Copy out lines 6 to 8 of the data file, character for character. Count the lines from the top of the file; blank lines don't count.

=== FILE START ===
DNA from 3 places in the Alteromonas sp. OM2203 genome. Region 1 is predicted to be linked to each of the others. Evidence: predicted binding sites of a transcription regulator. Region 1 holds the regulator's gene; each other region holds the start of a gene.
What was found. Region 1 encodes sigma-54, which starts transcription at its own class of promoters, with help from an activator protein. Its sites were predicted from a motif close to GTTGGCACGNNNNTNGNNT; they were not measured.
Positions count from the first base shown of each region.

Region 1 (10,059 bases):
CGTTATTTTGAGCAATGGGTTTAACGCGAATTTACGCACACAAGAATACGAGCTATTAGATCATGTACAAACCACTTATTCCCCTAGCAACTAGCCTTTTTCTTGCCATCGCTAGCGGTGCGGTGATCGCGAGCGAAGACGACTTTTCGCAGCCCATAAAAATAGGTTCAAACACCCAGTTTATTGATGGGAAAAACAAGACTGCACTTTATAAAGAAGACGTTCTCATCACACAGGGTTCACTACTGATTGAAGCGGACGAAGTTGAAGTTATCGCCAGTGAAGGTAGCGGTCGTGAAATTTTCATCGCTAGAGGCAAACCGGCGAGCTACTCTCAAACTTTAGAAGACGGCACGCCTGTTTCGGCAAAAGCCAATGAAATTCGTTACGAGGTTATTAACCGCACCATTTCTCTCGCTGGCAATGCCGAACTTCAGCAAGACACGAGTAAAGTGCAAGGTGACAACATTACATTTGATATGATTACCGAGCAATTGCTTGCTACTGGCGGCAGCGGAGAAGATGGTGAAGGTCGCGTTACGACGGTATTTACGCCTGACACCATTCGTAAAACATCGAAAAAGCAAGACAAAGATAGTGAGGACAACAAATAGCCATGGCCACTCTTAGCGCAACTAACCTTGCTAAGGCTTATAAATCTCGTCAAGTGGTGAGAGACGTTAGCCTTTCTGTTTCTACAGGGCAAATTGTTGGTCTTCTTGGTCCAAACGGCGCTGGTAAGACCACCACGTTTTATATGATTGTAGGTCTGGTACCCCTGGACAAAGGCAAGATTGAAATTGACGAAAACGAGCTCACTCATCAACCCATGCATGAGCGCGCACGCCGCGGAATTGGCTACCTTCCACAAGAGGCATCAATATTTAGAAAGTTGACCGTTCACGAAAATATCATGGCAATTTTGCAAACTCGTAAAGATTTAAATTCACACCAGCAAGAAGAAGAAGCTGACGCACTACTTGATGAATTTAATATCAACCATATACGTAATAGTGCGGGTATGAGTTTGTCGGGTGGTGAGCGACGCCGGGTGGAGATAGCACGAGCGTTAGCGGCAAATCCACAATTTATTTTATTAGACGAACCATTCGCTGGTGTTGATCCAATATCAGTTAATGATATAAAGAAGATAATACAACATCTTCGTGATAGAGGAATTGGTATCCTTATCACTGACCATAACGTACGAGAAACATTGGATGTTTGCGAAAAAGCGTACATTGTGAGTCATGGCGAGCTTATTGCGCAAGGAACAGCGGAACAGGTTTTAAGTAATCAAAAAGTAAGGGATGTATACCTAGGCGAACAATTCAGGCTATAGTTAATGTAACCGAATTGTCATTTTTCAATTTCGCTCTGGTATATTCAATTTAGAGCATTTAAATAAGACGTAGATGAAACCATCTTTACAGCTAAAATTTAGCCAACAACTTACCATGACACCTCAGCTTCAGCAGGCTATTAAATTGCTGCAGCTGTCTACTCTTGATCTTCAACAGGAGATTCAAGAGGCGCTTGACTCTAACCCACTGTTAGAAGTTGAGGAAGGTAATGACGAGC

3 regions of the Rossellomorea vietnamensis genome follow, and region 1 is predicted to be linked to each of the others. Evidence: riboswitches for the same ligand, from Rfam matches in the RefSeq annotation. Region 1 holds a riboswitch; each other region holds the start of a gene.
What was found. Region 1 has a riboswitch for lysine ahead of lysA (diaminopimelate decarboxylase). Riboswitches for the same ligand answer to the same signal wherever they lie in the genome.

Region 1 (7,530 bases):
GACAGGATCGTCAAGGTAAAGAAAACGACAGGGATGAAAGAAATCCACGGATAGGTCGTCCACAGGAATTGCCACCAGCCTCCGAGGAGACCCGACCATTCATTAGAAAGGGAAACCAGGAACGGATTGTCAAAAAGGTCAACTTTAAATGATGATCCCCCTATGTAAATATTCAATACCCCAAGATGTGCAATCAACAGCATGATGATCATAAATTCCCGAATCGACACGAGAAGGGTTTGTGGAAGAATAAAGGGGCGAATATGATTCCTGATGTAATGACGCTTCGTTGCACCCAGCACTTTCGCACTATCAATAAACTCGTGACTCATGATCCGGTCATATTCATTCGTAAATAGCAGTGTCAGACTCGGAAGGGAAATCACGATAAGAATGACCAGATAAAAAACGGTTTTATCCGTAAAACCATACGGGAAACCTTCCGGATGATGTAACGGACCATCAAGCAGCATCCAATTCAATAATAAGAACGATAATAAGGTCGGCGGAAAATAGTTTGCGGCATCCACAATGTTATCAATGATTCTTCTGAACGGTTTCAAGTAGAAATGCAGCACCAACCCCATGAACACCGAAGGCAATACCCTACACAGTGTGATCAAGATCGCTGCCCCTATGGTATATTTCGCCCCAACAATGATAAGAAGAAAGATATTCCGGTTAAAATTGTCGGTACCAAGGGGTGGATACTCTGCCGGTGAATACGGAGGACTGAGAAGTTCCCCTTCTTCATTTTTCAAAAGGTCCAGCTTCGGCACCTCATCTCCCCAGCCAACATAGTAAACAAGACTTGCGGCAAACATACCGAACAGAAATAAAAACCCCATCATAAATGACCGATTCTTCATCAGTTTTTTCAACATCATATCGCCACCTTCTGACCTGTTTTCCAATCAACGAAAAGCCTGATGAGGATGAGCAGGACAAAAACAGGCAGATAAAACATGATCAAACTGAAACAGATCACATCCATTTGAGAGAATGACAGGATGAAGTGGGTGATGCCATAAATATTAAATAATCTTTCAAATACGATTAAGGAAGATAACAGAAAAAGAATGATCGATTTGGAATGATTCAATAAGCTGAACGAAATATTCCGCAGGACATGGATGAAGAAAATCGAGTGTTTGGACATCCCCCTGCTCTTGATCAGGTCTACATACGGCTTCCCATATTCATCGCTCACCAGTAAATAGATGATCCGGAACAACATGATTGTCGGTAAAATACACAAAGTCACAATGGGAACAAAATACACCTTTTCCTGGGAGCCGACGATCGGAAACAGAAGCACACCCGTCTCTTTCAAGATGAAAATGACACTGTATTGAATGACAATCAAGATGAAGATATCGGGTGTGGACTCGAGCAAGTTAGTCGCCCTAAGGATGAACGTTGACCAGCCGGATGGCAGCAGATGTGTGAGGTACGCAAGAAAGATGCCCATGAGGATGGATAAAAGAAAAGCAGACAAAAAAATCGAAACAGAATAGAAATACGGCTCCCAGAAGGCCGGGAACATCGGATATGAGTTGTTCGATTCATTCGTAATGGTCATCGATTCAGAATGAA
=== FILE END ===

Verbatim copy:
3 regions of the Rossellomorea vietnamensis genome follow, and region 1 is predicted to be linked to each of the others. Evidence: riboswitches for the same ligand, from Rfam matches in the RefSeq annotation. Region 1 holds a riboswitch; each other region holds the start of a gene.
What was found. Region 1 has a riboswitch for lysine ahead of lysA (diaminopimelate decarboxylase). Riboswitches for the same ligand answer to the same signal wherever they lie in the genome.

Region 1 (7,530 bases):